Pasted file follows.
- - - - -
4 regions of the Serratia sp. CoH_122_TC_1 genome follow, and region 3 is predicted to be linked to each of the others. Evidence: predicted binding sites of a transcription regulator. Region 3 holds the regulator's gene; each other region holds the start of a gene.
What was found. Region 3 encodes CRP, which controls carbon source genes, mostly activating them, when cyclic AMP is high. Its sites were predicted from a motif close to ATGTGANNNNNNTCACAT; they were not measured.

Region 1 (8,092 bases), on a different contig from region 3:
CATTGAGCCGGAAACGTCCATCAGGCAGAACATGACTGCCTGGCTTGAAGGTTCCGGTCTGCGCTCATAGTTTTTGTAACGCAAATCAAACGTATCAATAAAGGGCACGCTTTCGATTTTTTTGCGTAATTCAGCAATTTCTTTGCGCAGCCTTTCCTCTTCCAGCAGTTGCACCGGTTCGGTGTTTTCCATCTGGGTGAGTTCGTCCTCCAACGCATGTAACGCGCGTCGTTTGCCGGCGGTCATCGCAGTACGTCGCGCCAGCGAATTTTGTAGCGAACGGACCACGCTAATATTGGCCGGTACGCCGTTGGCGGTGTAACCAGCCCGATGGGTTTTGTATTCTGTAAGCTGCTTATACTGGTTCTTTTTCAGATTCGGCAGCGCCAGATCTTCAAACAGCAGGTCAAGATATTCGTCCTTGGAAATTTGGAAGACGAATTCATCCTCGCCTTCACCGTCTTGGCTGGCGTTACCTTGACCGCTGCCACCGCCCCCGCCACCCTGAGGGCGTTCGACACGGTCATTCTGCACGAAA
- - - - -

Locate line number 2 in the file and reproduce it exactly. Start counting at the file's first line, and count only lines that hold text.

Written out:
What was found. Region 3 encodes CRP, which controls carbon source genes, mostly activating them, when cyclic AMP is high. Its sites were predicted from a motif close to ATGTGANNNNNNTCACAT; they were not measured.